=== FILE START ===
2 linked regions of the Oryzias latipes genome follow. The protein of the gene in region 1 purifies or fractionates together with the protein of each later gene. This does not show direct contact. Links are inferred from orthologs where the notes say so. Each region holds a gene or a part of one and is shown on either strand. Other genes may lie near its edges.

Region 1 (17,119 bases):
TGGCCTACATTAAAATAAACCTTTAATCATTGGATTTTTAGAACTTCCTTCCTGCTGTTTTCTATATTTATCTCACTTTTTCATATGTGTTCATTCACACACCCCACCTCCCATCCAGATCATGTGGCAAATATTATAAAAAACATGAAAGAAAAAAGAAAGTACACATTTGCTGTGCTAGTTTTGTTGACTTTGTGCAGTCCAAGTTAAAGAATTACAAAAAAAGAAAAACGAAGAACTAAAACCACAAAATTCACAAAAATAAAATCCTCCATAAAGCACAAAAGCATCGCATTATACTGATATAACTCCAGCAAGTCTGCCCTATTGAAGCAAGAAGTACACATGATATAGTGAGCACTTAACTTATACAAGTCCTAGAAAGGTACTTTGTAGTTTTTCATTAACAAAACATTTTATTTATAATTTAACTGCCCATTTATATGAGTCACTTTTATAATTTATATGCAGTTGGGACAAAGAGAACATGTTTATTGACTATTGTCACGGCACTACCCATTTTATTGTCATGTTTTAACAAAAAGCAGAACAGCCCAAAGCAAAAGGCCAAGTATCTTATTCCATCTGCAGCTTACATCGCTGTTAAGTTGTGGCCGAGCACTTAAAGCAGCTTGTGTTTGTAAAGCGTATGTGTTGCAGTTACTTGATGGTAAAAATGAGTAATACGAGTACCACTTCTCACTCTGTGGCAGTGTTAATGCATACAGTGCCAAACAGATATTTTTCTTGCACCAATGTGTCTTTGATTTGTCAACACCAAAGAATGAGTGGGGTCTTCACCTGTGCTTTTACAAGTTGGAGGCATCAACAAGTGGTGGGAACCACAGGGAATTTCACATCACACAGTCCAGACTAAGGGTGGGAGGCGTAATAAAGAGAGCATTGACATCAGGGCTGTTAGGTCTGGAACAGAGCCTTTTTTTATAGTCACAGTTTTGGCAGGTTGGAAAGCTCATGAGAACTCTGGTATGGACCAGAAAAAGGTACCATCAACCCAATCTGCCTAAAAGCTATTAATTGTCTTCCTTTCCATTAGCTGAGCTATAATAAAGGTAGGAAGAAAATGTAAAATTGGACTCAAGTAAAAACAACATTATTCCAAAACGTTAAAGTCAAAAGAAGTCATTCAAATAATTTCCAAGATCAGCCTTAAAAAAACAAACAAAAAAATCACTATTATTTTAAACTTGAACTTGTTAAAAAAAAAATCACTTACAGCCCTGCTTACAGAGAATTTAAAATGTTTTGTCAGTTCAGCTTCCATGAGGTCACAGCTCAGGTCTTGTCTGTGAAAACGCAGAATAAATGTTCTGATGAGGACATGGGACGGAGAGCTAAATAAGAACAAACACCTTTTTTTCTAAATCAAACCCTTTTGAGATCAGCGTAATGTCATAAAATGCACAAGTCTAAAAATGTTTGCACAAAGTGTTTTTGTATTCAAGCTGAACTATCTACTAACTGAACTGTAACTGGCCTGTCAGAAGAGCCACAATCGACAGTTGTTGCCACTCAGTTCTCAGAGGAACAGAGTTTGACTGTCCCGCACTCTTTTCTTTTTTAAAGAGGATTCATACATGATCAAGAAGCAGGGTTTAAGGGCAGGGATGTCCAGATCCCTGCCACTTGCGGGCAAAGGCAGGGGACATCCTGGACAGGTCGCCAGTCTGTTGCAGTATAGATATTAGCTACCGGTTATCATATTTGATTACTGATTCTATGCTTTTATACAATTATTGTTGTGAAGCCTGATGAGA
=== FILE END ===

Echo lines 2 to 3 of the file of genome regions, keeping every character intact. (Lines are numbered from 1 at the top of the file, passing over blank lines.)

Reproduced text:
Region 1 (17,119 bases):
TGGCCTACATTAAAATAAACCTTTAATCATTGGATTTTTAGAACTTCCTTCCTGCTGTTTTCTATATTTATCTCACTTTTTCATATGTGTTCATTCACACACCCCACCTCCCATCCAGATCATGTGGCAAATATTATAAAAAACATGAAAGAAAAAAGAAAGTACACATTTGCTGTGCTAGTTTTGTTGACTTTGTGCAGTCCAAGTTAAAGAATTACAAAAAAAGAAAAACGAAGAACTAAAACCACAAAATTCACAAAAATAAAATCCTCCATAAAGCACAAAAGCATCGCATTATACTGATATAACTCCAGCAAGTCTGCCCTATTGAAGCAAGAAGTACACATGATATAGTGAGCACTTAACTTATACAAGTCCTAGAAAGGTACTTTGTAGTTTTTCATTAACAAAACATTTTATTTATAATTTAACTGCCCATTTATATGAGTCACTTTTATAATTTATATGCAGTTGGGACAAAGAGAACATGTTTATTGACTATTGTCACGGCACTACCCATTTTATTGTCATGTTTTAACAAAAAGCAGAACAGCCCAAAGCAAAAGGCCAAGTATCTTATTCCATCTGCAGCTTACATCGCTGTTAAGTTGTGGCCGAGCACTTAAAGCAGCTTGTGTTTGTAAAGCGTATGTGTTGCAGTTACTTGATGGTAAAAATGAGTAATACGAGTACCACTTCTCACTCTGTGGCAGTGTTAATGCATACAGTGCCAAACAGATATTTTTCTTGCACCAATGTGTCTTTGATTTGTCAACACCAAAGAATGAGTGGGGTCTTCACCTGTGCTTTTACAAGTTGGAGGCATCAACAAGTGGTGGGAACCACAGGGAATTTCACATCACACAGTCCAGACTAAGGGTGGGAGGCGTAATAAAGAGAGCATTGACATCAGGGCTGTTAGGTCTGGAACAGAGCCTTTTTTTATAGTCACAGTTTTGGCAGGTTGGAAAGCTCATGAGAACTCTGGTATGGACCAGAAAAAGGTACCATCAACCCAATCTGCCTAAAAGCTATTAATTGTCTTCCTTTCCATTAGCTGAGCTATAATAAAGGTAGGAAGAAAATGTAAAATTGGACTCAAGTAAAAACAACATTATTCCAAAACGTTAAAGTCAAAAGAAGTCATTCAAATAATTTCCAAGATCAGCCTTAAAAAAACAAACAAAAAAATCACTATTATTTTAAACTTGAACTTGTTAAAAAAAAAATCACTTACAGCCCTGCTTACAGAGAATTTAAAATGTTTTGTCAGTTCAGCTTCCATGAGGTCACAGCTCAGGTCTTGTCTGTGAAAACGCAGAATAAATGTTCTGATGAGGACATGGGACGGAGAGCTAAATAAGAACAAACACCTTTTTTTCTAAATCAAACCCTTTTGAGATCAGCGTAATGTCATAAAATGCACAAGTCTAAAAATGTTTGCACAAAGTGTTTTTGTATTCAAGCTGAACTATCTACTAACTGAACTGTAACTGGCCTGTCAGAAGAGCCACAATCGACAGTTGTTGCCACTCAGTTCTCAGAGGAACAGAGTTTGACTGTCCCGCACTCTTTTCTTTTTTAAAGAGGATTCATACATGATCAAGAAGCAGGGTTTAAGGGCAGGGATGTCCAGATCCCTGCCACTTGCGGGCAAAGGCAGGGGACATCCTGGACAGGTCGCCAGTCTGTTGCAGTATAGATATTAGCTACCGGTTATCATATTTGATTACTGATTCTATGCTTTTATACAATTATTGTTGTGAAGCCTGATGAGA